Should this read baked apple donuts or baked apple doughnuts? As one of my favorite Tweeters, @shitfoodbloggerssay, informed me via his or her tweet line doughnut is the artisan way. Well I am no artisan, so my donuts usually read as such – donut. But these baked doughnuts are from one my favorite blogs Artisan Bread in Five Minutes, so artisan it is for this post.
Here’s what you will probably love most about this recipe: it’s baked. But let me tell you calorie counters, the best part about this recipe is the texture. Yes, the flavor is definitely there, but texture is a big thing for me with food and going from fried to bake doesn’t always translate well, but this one is spot on.
The first thing you will notice with the recipe is its “rustic” look. I say that because the doughnuts do not come out perfectly even, but you shouldn’t expect it to with all the chopped apples. That brings me to another thing—I made the first batch of these doughnuts with some golden delicious apples. For the second batch, I switched it up and used red bartlett pears.
Both are very good, but my personal preference was for the pear variation of this recipe. And to my surprise the pears also kept the doughnuts more moist, so that a day later while the apples doughnuts were edible but not as good as the day they were baked, the pear doughnuts were still as equally good as the first day with no toughening or hardening to the texture.
Baked Apple Doughnuts
Yield: Makes about 18 doughnuts
- 3/4 cup lukewarm water
- 2 teaspoons dry active yeast
- 2 teaspoons salt
- 3 eggs, lightly beaten
- 1/2 cup brown sugar, lightly packed
- 2 small apples, skins on or off depending on your preference, diced
- 3 3/4 cups Gold Medal All-Purpose Flour
- 3/4 cup (1 1/2 sticks) unsalted butter, melted
- 3/4 cups confectioner sugar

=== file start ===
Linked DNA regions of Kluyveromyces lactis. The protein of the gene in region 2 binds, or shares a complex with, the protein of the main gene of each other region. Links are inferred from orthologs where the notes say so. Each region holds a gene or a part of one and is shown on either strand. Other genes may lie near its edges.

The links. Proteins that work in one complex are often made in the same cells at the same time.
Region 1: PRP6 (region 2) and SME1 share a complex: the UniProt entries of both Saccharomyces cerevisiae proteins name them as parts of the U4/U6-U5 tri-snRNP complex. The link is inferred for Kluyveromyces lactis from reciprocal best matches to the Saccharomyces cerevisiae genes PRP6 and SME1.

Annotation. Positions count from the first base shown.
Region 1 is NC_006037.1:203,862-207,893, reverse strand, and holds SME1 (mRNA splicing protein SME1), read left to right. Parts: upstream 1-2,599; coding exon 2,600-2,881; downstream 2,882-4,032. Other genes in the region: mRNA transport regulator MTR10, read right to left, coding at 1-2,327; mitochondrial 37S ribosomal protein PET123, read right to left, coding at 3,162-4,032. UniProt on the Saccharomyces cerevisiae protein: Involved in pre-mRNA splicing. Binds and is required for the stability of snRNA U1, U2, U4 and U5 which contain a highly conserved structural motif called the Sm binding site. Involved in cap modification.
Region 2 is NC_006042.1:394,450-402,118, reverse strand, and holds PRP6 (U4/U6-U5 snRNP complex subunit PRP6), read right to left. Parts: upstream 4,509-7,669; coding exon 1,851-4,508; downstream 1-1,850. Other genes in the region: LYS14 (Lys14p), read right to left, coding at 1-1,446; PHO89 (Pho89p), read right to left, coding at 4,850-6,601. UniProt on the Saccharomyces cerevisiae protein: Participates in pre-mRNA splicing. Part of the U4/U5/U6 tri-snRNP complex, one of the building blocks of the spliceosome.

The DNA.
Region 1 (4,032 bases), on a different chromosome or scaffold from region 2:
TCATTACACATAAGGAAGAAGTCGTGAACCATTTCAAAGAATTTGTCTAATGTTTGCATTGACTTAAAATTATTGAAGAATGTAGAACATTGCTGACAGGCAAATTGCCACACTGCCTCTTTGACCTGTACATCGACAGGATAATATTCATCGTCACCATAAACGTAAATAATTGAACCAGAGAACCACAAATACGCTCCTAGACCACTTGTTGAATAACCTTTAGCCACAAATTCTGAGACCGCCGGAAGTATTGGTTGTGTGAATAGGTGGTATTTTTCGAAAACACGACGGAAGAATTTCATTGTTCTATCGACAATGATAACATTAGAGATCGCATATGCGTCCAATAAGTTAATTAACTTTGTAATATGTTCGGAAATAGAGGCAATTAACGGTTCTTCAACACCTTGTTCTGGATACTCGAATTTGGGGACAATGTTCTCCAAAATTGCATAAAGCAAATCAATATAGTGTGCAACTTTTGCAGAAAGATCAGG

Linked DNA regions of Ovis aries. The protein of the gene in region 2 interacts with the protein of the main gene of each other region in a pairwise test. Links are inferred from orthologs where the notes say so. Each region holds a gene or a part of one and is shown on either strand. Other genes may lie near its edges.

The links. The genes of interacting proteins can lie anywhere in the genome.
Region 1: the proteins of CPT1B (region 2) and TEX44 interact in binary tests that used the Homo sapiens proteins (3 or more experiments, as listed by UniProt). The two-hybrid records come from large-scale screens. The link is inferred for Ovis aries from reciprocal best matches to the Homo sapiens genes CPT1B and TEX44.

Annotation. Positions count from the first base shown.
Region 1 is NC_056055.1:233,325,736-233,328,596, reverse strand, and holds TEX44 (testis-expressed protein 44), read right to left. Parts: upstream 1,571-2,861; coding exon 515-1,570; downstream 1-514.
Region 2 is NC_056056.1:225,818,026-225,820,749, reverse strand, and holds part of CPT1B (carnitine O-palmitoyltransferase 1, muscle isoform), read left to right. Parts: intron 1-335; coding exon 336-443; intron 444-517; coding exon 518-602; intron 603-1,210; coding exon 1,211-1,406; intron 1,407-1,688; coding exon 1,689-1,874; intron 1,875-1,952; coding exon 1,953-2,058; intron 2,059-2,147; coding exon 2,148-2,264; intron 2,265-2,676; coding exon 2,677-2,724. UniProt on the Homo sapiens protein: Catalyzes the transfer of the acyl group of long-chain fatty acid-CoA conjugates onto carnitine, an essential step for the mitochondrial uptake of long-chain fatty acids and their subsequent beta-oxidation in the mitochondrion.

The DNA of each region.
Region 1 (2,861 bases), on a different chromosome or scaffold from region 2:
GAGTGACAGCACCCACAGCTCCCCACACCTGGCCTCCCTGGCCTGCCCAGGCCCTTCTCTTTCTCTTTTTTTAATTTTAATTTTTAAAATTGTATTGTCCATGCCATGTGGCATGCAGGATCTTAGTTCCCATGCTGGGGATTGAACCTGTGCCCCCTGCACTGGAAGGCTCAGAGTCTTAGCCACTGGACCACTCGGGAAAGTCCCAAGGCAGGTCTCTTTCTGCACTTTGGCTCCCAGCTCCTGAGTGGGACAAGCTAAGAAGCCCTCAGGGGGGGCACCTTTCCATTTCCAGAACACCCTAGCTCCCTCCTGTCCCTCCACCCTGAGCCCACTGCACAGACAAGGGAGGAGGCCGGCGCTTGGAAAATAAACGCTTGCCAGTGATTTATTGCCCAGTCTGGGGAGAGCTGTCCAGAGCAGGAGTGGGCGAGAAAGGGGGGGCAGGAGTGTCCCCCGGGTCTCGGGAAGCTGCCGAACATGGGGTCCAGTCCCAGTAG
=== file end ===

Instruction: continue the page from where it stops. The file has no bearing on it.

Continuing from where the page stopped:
- 2-3 tablespoons milk
Caramel Drizzle (Click here for recipe)
Heat oven to 350 degrees F. Line bake sheet with parchment.
To make apple dougnuts
- Place water, yeast, salt, eggs, sugar, apples, flour, and butter in a bowl, using a spoon or a sturdy spatula fold batter until evenly mixed.
- Let the dough rest at room temperature covered, for two hours. Transfer dough to refrigerator and chill for at least 3 hours.
- Remove dough from refrigerator. Transfer dough to a pastry bag fitted with a round tip and pipe 3-inch circles on to a parchment lined bake sheet (or alternately pipe into wells of a donut pan).
- Bake at 350 degrees for about 18 minutes. Remove from oven and transfer doughnuts to cooling rack.
To make glaze:
- Place confectioner sugar in bowl and add one tablespoon of milk at a time and stir after each addition. Add more mik as needed to achieve a glazing pour
- Place finished glaze in a bowl and dip tops of doughnuts into mixture. Return dip doughnuts to cooling rack.
- Transfer caramel to plastic ziplock bag and cut off one corner. Drizzle caramel on top of glazed doughnut.
A few notes:
- For ease of preparation I placed the dough in a pastry bag fitted with a large round tip and piped round circles straight onto a parchment lined bake sheet. The second batch, the pear doughnuts, I piped into the wells of doughnut pan. Both turned out great - the pear doughnuts that were piped into the doughnut pan, of course came out more uniform. But I actually prefer the uneven and imperfect look of the hand piped ones.
- The original recipe calls for letting the dough rest in a food storage bin, but I didn't have one so I let mine rest in a stainless bowl and then placed an inverted empty one directly on top of it.
- The original recipe finishes with a maple glaze, since I didn't have any maple syrup on hand I improvised by making a simple glaze and then drizzled it with a caramel sauce.
- If you make the pear variation, make sure they are ripe - soft to the touch.
Adapted from Artisan Bread in Five